Me and NG. We talk.  He knows my home is my DH's and my home.  He isn't moving in.  I will be moving and it will be a new home to me and him if we proceed together which I believe we will. He did ask me about removing family pics in the bedroom.  He has talked to me about talking a lot about LH.  He did tell me he saw a movie about marrying a widow is marrying her LH, too.  He is taking in a bunch since I dated LH since age 14.  He has dated many, married, divorced.  We both have strengths and weaknesses due to our experiences and blending that is going to be interesting. I think starting new elsewhere is needed for me and will benefit us.  My life here is my life with DH for 22 years.  Time for change.  But as others here have said, hard.  I will be giving up my identity as DH's other half of 32 years.  I know it will be a challenge to have folks not know DH EVER.  But I think necessary for a new relationship for me.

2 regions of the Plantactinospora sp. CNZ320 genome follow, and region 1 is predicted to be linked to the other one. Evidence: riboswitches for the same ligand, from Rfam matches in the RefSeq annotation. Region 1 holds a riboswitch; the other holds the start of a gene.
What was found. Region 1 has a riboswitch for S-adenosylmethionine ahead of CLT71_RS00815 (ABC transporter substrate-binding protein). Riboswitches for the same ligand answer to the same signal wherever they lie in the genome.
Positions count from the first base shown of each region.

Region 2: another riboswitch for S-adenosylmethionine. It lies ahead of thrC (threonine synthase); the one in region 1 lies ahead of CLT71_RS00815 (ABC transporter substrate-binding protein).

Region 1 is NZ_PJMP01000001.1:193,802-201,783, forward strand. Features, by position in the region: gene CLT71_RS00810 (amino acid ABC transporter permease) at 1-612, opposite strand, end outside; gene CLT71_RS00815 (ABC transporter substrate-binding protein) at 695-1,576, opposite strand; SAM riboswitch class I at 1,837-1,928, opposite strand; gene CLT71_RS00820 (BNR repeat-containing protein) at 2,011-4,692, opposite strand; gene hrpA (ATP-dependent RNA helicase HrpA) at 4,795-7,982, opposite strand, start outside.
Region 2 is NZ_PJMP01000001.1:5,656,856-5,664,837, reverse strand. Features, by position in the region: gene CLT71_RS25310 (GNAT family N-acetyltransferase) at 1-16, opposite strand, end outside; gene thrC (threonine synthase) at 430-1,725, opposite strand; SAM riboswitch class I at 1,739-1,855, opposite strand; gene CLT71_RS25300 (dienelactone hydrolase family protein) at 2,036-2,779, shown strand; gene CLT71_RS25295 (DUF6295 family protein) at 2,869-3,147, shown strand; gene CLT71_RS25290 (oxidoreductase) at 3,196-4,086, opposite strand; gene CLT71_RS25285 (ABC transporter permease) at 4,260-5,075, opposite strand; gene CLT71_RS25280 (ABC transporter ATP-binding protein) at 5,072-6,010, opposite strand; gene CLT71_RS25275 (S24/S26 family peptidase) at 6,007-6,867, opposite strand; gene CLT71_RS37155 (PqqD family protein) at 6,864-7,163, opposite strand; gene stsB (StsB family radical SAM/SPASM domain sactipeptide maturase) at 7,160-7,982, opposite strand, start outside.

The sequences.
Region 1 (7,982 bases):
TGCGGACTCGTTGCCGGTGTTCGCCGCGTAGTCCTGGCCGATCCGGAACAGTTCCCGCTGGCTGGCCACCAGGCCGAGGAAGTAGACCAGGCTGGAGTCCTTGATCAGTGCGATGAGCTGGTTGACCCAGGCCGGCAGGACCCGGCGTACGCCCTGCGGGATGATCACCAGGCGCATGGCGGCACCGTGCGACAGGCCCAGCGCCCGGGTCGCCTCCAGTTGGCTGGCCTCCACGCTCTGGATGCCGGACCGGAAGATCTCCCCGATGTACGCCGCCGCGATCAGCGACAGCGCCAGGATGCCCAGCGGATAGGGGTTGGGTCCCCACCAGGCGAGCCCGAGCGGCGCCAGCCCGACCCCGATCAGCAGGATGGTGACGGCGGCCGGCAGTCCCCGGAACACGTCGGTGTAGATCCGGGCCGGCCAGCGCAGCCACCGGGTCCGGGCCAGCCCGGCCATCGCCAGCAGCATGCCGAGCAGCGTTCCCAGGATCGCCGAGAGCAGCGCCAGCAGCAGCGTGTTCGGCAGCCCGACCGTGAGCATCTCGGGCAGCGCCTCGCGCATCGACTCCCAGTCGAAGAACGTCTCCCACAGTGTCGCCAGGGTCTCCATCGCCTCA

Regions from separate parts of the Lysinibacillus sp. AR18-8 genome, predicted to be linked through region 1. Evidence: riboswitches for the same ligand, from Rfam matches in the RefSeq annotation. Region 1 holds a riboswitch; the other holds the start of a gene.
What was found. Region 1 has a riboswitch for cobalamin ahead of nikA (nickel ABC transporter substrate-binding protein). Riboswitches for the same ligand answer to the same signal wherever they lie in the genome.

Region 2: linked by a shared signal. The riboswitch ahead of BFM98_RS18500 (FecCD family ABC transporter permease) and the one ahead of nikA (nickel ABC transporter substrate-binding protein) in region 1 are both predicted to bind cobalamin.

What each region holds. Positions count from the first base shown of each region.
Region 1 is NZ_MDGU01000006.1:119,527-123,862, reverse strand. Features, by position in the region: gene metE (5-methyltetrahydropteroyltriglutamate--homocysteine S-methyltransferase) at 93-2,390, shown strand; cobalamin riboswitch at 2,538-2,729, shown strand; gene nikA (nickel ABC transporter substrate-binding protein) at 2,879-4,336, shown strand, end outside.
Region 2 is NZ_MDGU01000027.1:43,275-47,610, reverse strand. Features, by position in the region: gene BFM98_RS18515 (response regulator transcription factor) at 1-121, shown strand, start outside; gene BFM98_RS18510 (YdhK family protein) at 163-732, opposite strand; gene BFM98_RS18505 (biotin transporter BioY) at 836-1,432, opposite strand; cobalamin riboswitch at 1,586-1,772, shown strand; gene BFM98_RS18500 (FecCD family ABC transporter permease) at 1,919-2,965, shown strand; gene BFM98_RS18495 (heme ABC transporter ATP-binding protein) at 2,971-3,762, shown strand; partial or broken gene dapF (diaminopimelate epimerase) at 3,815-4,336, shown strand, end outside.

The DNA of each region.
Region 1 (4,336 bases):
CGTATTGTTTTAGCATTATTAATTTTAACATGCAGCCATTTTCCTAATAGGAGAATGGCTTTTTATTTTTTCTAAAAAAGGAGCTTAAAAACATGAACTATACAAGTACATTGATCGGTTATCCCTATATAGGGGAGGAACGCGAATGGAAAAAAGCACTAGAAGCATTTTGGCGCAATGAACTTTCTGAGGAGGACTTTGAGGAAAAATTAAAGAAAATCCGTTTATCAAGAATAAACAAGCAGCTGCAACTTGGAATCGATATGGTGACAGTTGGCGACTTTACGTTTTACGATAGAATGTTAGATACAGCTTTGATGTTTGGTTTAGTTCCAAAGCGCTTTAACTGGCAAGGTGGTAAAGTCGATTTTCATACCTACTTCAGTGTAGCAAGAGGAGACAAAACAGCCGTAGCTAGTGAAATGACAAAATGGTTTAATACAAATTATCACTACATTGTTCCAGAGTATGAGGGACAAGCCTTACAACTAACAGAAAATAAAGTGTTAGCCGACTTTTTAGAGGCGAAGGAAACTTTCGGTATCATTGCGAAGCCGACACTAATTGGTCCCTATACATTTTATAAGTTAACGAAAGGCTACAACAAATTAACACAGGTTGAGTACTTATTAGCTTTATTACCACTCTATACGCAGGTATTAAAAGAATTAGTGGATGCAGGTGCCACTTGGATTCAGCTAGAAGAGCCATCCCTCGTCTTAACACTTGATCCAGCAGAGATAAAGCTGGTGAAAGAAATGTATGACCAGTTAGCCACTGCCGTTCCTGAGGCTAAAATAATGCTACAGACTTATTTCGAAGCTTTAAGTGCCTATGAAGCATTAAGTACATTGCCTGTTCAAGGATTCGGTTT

Abitlost

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Re: Marrying a widower is tough...
« Reply #7 on: February 24, 2017, 06:54:41 PM »
serpico,

I have not yet read the blog, but I am curious as to what your current struggles stemming from widowhood are. And did your new bride have similar feelings when you were dating?

I am not married or living with my NG, but he does not seem threatened or uncomfortable with my widow status. Rather, I think he sees that I am capable of working toward and maintaining a successful relationship, and that my capacity to love is intact.

abl

Abitlost

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Re: Marrying a widower is tough...
« Reply #8 on: February 24, 2017, 07:19:04 PM »
Okay, I just read the link. Wow. While I had my idea of a perfect marriage, there is not a single person in my life that would think or say anything even remotely close to what is on the 10-things list. Admittedly I live in a bubble, but I am a bit horrified -- and saddened -- that such a world exists.

abl

Lisa